I was sitting through a few focus groups last week, getting feedback on some proposed campaigns. The groups went well. They liked what we wanted them to. They responded right on cue.
The day after the groups, I was discussing the results with some fellow creatives and they began telling me how unfortunate it was that my clients subject my work to such unprofessional, uninformed scrutiny. I’ve heard this plenty of times before. I probably even espoused the same point of view at one point in my career. But I have to admit that I find it a bit shortsighted now.
The argument I’ve heard is that we, as highly skilled advertising professionals, know better… That we understand the art of communication in ways that our audience doesn’t… That all we get from qualitative testing is group think from losers who have nothing to do with a week night but sit in a room full of strangers and boost their ego by spouting off opinions as though it were they who had the shelf full of advertising awards.
Now, I’m not saying that we shouldn’t take the proclamations of group members with a grain of salt. I get that group think is real and that there is danger in taking the responses too literally, but as I sat there behind the big two way mirror, I got something I couldn’t get from any colleague or client. I got to see my target audience in person, not just a line on a creative brief denoting women between 35 and 50 with a median household income over $75,000. I saw Barbara who has three kids and a husband who doesn’t trust anything he hears in a TV spot. I saw Joan, who clearly prefers when advertisers provide her with clear insights and has a hard time interpreting metaphors.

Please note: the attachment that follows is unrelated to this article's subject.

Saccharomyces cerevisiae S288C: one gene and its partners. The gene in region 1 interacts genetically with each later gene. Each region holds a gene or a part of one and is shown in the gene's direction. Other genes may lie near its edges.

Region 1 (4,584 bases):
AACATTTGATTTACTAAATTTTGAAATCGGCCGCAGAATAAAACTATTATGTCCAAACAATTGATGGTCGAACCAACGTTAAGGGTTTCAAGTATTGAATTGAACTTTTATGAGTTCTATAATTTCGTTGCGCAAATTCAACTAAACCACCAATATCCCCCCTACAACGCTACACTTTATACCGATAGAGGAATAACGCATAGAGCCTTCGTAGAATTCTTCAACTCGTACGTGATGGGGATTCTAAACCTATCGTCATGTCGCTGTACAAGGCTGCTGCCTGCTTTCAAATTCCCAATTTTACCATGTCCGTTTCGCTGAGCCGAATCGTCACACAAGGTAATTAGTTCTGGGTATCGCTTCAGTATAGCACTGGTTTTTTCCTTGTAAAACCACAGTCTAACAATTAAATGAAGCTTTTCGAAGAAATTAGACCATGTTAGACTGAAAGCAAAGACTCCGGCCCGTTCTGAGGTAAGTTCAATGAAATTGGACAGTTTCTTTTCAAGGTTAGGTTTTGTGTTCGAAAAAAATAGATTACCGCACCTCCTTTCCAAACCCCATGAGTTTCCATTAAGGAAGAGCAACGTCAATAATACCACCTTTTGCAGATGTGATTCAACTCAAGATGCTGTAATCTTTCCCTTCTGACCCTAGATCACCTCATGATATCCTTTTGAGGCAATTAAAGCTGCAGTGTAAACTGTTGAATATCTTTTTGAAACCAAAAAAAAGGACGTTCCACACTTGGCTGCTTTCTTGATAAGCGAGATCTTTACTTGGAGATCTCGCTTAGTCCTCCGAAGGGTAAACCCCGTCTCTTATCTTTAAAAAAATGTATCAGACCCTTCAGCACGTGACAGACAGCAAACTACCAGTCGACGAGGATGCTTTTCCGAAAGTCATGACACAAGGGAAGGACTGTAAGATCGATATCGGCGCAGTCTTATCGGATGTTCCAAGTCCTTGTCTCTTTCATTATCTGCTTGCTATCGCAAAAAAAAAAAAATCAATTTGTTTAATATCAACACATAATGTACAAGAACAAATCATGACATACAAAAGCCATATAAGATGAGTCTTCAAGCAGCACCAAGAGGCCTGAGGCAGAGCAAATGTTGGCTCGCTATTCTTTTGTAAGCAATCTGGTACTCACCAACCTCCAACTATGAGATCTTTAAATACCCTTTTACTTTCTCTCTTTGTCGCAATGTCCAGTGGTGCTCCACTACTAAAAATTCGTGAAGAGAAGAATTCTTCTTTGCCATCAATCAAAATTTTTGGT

Frankly, I’d rather get positive feedback from this group sequestered around a table with a moderator than from a group of so-called advertising experts sequestered in a hotel conference room to judge a creative competition. I’d rather get insights from my a group in my target telling me what will work on them than affirmations from a totally different group telling me that the work is worthy of an award. All told, I’d like to have both, but if forced to choose, I for one would rather focus on creating an ad that works than an ad that wins.
- Glen Day